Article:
Beyond Gamification: Why Game Design Is More Important Than Ever

Nikita Andersson
5 min readNov 12, 2021


Have you ever found yourself enjoying a seemingly arduous task like clearing out your email inbox, learning something new, investing in a public stock, or even riding a bike? Despite being in different industries, companies like SuperHuman, Kahoot, Robinhood and Zwift all have one thing in common; their products successfully use game design to create more attractive experiences that keep users engaged.

Now you might be thinking this sounds a lot like ‘“gamification”. While the buzzword had its heyday ten years ago, it has now evolved into something far more complex and nuanced. In its infancy, gamification referred to turning existing products into games. Today, applied game design is about using the most effective principles and gaming mechanics to build software products from inception.

This evolution matters because applied game design is a massive opportunity. Compared with just $7bn in 2019, the global market for applied game design is projected to grow x10 to $76bn in 2030. Given that 35% of the world already plays video games, non-gaming companies that successfully leverage these principles will be rewarded. The question for many startups is, how do you do this effectively?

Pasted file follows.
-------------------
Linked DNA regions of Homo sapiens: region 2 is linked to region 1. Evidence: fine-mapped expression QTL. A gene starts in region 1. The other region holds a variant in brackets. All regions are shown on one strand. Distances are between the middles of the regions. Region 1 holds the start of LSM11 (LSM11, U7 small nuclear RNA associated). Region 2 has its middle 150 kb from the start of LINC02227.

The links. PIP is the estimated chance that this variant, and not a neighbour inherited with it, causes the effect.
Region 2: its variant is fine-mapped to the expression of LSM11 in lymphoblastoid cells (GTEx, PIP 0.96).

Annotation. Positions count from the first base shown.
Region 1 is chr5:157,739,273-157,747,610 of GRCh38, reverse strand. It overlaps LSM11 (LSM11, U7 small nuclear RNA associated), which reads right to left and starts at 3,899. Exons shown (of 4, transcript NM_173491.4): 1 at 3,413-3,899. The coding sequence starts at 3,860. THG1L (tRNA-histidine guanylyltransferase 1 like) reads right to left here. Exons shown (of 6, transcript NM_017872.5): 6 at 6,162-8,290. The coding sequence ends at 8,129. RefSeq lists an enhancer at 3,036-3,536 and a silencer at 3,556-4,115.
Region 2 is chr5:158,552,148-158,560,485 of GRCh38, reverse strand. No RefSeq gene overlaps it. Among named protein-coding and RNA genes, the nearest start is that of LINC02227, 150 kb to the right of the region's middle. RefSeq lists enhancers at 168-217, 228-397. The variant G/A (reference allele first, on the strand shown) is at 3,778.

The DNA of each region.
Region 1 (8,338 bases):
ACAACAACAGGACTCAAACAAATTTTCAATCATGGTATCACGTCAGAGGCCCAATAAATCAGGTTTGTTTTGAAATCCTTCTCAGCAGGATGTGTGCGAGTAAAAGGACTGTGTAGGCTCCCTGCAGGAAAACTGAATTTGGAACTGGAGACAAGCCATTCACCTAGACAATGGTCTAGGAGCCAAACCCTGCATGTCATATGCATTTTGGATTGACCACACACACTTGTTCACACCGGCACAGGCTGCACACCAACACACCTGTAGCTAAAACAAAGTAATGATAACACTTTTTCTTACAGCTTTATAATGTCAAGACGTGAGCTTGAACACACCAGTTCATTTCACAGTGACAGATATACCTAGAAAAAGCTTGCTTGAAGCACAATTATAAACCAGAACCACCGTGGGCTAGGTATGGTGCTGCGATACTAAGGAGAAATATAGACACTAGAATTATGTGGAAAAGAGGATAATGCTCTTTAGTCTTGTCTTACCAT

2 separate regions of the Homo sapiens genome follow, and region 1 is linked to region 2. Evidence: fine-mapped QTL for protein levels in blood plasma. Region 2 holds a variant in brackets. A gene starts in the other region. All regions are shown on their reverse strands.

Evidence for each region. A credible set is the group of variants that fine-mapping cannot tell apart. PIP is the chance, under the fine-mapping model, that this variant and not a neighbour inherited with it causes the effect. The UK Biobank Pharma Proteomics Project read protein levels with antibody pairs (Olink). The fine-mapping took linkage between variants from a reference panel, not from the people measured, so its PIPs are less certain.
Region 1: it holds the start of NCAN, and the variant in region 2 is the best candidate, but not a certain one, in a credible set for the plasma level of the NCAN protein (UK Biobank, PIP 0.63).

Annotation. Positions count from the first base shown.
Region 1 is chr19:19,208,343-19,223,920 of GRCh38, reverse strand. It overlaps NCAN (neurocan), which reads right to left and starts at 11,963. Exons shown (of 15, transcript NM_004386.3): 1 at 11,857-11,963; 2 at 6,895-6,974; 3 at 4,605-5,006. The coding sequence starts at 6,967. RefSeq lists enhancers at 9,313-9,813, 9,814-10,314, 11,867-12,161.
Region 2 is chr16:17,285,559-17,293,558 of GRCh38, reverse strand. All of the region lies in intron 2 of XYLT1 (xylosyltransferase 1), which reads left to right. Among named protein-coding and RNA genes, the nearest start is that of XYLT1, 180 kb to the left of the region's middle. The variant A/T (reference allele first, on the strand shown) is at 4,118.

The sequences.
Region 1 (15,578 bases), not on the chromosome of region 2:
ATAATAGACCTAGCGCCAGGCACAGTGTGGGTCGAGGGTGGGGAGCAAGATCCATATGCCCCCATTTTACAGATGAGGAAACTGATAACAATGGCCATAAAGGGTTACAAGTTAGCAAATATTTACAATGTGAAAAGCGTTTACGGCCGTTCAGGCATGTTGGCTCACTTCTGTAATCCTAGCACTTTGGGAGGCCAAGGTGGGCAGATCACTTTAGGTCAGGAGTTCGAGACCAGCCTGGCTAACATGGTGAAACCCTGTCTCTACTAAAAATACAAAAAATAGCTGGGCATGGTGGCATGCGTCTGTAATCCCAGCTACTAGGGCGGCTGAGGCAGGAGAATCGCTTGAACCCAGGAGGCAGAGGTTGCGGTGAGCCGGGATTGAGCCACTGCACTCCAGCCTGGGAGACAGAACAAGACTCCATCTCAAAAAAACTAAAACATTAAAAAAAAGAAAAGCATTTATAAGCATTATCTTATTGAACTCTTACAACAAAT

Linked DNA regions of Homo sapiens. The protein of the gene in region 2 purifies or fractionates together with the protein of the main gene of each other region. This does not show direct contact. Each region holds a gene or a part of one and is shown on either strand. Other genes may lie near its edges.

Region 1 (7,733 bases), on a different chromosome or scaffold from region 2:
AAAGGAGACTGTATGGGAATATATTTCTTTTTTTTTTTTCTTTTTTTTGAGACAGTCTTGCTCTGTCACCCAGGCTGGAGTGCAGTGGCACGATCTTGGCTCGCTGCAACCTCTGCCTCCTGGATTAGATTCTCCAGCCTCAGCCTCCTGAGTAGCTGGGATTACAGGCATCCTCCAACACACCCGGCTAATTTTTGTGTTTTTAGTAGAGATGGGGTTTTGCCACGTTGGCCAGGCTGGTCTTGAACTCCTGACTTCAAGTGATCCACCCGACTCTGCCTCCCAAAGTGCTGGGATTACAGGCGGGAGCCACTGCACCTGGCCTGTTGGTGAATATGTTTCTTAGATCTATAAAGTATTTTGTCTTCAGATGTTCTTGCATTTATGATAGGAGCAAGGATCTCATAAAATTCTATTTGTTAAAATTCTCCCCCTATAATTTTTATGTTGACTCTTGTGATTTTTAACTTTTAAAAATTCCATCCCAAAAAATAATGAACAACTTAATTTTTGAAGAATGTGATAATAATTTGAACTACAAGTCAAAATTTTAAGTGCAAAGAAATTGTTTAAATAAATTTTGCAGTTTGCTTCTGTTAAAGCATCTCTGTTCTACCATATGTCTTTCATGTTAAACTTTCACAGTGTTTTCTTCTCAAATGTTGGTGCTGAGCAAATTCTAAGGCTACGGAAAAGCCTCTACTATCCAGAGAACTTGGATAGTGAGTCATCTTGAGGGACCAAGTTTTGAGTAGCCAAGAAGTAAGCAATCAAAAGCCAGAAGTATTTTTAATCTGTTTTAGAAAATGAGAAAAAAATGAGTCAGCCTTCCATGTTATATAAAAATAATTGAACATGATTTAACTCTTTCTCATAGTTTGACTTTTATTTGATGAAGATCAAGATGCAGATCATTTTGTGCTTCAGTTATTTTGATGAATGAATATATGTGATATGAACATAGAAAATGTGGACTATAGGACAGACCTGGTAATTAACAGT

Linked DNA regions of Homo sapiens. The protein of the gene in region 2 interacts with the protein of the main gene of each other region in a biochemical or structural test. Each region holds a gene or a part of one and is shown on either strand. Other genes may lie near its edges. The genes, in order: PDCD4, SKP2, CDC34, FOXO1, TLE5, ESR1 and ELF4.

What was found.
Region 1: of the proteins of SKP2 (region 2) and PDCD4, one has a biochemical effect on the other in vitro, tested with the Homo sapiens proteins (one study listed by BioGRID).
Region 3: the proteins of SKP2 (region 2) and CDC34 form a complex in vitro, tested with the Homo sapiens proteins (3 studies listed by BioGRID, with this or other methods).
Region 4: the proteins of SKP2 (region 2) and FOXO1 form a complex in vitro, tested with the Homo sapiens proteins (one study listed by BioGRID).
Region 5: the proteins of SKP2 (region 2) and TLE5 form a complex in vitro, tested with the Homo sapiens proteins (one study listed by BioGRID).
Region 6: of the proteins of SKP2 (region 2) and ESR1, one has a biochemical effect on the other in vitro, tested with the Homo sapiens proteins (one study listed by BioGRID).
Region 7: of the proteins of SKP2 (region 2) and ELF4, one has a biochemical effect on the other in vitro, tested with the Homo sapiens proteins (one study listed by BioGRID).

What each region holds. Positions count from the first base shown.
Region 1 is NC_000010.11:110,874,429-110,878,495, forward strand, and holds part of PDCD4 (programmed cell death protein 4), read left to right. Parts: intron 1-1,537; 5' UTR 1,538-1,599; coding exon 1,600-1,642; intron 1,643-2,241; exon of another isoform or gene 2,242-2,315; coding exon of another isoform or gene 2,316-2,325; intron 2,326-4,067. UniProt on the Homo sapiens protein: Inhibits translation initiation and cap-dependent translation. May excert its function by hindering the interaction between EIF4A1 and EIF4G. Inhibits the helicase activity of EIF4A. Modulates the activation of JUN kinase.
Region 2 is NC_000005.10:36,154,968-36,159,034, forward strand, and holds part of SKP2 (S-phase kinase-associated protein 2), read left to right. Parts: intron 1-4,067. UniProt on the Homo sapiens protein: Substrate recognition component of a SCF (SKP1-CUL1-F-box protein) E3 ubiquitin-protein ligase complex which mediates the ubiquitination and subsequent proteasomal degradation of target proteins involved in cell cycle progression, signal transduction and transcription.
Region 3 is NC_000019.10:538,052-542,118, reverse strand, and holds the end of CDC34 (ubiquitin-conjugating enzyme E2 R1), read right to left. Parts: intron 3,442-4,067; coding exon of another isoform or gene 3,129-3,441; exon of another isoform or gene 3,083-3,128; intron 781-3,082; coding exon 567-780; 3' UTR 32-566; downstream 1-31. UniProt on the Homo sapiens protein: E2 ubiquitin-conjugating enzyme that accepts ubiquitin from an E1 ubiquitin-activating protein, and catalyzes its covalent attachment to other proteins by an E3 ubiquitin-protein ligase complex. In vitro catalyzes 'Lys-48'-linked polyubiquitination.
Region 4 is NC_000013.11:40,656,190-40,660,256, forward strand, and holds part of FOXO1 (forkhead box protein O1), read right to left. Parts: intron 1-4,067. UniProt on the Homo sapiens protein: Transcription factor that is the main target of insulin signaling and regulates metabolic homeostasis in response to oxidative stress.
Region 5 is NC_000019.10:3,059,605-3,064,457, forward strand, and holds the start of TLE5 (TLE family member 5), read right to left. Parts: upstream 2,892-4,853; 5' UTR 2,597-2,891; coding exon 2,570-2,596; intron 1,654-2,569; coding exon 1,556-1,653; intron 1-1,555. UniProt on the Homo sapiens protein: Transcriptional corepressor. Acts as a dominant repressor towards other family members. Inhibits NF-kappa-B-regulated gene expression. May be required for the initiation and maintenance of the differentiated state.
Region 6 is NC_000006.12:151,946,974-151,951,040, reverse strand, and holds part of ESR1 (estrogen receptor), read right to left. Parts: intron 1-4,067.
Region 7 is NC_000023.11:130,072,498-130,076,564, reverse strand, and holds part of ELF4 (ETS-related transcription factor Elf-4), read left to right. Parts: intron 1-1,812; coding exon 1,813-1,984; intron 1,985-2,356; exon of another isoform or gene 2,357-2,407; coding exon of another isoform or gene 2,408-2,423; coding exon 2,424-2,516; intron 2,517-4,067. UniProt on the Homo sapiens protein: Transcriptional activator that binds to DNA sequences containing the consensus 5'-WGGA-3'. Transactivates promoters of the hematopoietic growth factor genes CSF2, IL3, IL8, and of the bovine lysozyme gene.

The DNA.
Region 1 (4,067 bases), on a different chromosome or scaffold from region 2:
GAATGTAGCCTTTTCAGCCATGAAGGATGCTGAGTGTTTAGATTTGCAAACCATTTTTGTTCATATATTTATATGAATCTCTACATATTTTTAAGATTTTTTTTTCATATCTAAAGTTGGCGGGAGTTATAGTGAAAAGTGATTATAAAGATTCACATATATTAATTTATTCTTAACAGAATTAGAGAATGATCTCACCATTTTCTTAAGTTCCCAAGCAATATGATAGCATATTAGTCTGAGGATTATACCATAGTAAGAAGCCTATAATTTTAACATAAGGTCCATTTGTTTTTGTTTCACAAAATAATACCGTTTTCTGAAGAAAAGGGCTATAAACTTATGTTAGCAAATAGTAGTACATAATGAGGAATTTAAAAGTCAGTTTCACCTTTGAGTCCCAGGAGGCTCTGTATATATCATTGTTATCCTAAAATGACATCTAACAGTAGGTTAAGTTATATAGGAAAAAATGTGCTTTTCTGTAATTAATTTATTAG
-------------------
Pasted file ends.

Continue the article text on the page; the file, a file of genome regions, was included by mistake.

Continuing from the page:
The Downfall of “Gamification”

During its relatively short lifespan, the term gamification created a lot of noise. This first wave took off when mobile gaming was booming; Zynga IPO’d in 2011 and games like Farmville and later Candy Crush showed unprecedented retention rates with high user engagement. While developers were still testing how best to design games, non-gaming companies were already drawing inspiration. At the time, it was widely believed that gamification would result in similar levels of motivation seen in free-to-play games. But, by 2014–15 gamification was already being dismissed as a failure (examples below).

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So what went wrong? In large part, the rush to gamify experiences came too early; non-gaming companies replicated what they saw and not what they knew. More specifically, however, gamified products failed because they highlighted features that made user experiences inauthentic.

According to SuperHuman founder, Rahul Vohra, gamification in the 2010s fundamentally had a problem understanding human motivation and emotion. In his talk ‘How To Move Beyond Gamification’, he references failure stemming from the overjustification effect; where individuals lose intrinsic motivation to complete activity after a reward is given. Early adopters of gamification largely ignored human psychology and the principles of self-determination theory that now form the basis of game design.

Applying game design is not as simple as slapping on a few features and assuming it will lead to higher user retention. In fact, the most effective designers carefully analyse and design for nuanced emotions that they want their customers to experience along their user journey. SuperHuman, for example, uses game design to reinforce a positive feeling that stems from intrinsic motivations. When a user hits inbox zero (the goal of the product), they’re shown beautiful landscapes and imagery to invoke feelings of love and surprise.